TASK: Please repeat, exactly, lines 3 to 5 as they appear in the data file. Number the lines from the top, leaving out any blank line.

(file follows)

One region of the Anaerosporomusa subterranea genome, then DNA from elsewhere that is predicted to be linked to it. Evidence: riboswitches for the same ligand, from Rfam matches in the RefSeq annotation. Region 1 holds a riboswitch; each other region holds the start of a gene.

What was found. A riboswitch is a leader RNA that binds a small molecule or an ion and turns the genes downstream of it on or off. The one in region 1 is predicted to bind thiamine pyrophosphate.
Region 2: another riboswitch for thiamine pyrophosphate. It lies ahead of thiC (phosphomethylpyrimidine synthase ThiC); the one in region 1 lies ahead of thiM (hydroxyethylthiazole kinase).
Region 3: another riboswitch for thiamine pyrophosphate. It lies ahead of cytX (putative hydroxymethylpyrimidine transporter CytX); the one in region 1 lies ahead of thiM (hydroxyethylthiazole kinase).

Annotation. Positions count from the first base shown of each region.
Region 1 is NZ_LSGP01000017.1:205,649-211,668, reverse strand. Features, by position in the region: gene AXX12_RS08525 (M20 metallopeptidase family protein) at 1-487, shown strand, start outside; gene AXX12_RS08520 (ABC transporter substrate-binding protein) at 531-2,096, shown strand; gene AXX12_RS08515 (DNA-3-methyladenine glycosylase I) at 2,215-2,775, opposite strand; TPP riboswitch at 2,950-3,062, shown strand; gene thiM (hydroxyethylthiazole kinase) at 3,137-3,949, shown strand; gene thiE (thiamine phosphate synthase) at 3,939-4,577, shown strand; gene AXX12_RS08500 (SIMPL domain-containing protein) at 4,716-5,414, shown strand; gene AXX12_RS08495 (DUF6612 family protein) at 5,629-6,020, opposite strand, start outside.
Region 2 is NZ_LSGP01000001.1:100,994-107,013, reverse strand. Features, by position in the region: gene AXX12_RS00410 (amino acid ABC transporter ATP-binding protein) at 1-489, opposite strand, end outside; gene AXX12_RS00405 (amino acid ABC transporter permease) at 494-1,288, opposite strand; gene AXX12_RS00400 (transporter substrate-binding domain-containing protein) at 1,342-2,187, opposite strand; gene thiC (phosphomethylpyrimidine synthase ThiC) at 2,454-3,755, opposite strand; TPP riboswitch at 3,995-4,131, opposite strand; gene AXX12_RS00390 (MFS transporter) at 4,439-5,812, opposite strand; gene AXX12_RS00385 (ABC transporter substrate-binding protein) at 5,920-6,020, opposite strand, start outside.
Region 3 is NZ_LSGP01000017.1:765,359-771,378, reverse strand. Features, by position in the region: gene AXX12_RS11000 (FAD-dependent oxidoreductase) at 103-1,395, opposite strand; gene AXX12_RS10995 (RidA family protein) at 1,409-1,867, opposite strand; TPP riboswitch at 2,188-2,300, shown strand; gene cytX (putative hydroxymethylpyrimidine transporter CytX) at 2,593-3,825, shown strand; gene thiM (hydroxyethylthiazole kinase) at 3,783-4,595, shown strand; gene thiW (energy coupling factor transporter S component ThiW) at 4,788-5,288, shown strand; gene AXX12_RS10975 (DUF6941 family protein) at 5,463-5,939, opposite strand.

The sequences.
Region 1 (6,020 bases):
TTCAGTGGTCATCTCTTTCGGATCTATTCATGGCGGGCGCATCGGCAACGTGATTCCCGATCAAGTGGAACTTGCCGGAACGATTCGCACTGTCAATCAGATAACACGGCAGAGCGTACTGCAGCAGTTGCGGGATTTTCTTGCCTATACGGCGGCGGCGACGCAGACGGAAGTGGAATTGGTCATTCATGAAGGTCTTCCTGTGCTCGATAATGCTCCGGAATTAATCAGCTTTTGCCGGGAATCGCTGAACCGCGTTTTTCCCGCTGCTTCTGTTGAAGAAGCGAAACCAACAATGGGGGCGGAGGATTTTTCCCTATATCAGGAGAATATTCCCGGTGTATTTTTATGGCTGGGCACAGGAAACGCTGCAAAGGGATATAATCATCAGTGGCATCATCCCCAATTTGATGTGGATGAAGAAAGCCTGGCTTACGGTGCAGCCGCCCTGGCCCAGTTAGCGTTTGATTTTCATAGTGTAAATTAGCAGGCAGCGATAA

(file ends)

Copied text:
Region 2: another riboswitch for thiamine pyrophosphate. It lies ahead of thiC (phosphomethylpyrimidine synthase ThiC); the one in region 1 lies ahead of thiM (hydroxyethylthiazole kinase).
Region 3: another riboswitch for thiamine pyrophosphate. It lies ahead of cytX (putative hydroxymethylpyrimidine transporter CytX); the one in region 1 lies ahead of thiM (hydroxyethylthiazole kinase).

Annotation. Positions count from the first base shown of each region.